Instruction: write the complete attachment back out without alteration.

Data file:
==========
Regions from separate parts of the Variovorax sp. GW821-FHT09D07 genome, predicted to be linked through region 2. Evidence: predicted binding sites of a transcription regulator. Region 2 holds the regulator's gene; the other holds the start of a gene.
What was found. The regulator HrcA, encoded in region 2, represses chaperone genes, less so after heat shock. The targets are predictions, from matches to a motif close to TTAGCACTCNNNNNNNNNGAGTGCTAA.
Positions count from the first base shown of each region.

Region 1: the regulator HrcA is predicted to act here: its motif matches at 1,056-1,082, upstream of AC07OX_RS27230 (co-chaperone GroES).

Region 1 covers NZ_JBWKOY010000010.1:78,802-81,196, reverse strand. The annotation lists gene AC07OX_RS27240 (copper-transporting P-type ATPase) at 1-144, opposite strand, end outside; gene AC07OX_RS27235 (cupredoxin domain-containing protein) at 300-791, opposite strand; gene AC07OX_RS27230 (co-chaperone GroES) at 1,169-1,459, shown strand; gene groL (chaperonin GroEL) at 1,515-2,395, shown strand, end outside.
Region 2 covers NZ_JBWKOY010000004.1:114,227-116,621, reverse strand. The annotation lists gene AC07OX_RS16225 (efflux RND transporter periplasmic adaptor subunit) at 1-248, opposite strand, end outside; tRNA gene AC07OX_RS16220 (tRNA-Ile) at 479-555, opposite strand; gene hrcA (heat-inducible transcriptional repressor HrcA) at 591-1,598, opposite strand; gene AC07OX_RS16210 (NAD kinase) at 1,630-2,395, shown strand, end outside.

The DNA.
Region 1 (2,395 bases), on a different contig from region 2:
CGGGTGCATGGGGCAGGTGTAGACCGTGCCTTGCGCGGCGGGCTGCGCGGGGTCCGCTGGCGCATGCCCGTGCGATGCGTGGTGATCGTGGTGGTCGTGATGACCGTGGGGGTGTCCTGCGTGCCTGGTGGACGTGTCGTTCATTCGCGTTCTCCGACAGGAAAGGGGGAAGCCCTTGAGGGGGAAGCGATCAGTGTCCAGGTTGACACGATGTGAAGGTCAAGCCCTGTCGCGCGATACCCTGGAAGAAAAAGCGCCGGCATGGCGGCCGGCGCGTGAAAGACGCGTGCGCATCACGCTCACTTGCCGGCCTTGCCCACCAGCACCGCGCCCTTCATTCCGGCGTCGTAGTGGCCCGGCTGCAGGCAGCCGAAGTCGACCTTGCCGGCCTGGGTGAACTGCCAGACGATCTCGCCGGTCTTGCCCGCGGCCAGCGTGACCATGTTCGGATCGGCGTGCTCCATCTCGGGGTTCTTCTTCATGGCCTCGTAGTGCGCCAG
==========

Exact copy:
Regions from separate parts of the Variovorax sp. GW821-FHT09D07 genome, predicted to be linked through region 2. Evidence: predicted binding sites of a transcription regulator. Region 2 holds the regulator's gene; the other holds the start of a gene.
What was found. The regulator HrcA, encoded in region 2, represses chaperone genes, less so after heat shock. The targets are predictions, from matches to a motif close to TTAGCACTCNNNNNNNNNGAGTGCTAA.
Positions count from the first base shown of each region.

Region 1: the regulator HrcA is predicted to act here: its motif matches at 1,056-1,082, upstream of AC07OX_RS27230 (co-chaperone GroES).

Region 1 covers NZ_JBWKOY010000010.1:78,802-81,196, reverse strand. The annotation lists gene AC07OX_RS27240 (copper-transporting P-type ATPase) at 1-144, opposite strand, end outside; gene AC07OX_RS27235 (cupredoxin domain-containing protein) at 300-791, opposite strand; gene AC07OX_RS27230 (co-chaperone GroES) at 1,169-1,459, shown strand; gene groL (chaperonin GroEL) at 1,515-2,395, shown strand, end outside.
Region 2 covers NZ_JBWKOY010000004.1:114,227-116,621, reverse strand. The annotation lists gene AC07OX_RS16225 (efflux RND transporter periplasmic adaptor subunit) at 1-248, opposite strand, end outside; tRNA gene AC07OX_RS16220 (tRNA-Ile) at 479-555, opposite strand; gene hrcA (heat-inducible transcriptional repressor HrcA) at 591-1,598, opposite strand; gene AC07OX_RS16210 (NAD kinase) at 1,630-2,395, shown strand, end outside.

The DNA.
Region 1 (2,395 bases), on a different contig from region 2:
CGGGTGCATGGGGCAGGTGTAGACCGTGCCTTGCGCGGCGGGCTGCGCGGGGTCCGCTGGCGCATGCCCGTGCGATGCGTGGTGATCGTGGTGGTCGTGATGACCGTGGGGGTGTCCTGCGTGCCTGGTGGACGTGTCGTTCATTCGCGTTCTCCGACAGGAAAGGGGGAAGCCCTTGAGGGGGAAGCGATCAGTGTCCAGGTTGACACGATGTGAAGGTCAAGCCCTGTCGCGCGATACCCTGGAAGAAAAAGCGCCGGCATGGCGGCCGGCGCGTGAAAGACGCGTGCGCATCACGCTCACTTGCCGGCCTTGCCCACCAGCACCGCGCCCTTCATTCCGGCGTCGTAGTGGCCCGGCTGCAGGCAGCCGAAGTCGACCTTGCCGGCCTGGGTGAACTGCCAGACGATCTCGCCGGTCTTGCCCGCGGCCAGCGTGACCATGTTCGGATCGGCGTGCTCCATCTCGGGGTTCTTCTTCATGGCCTCGTAGTGCGCCAG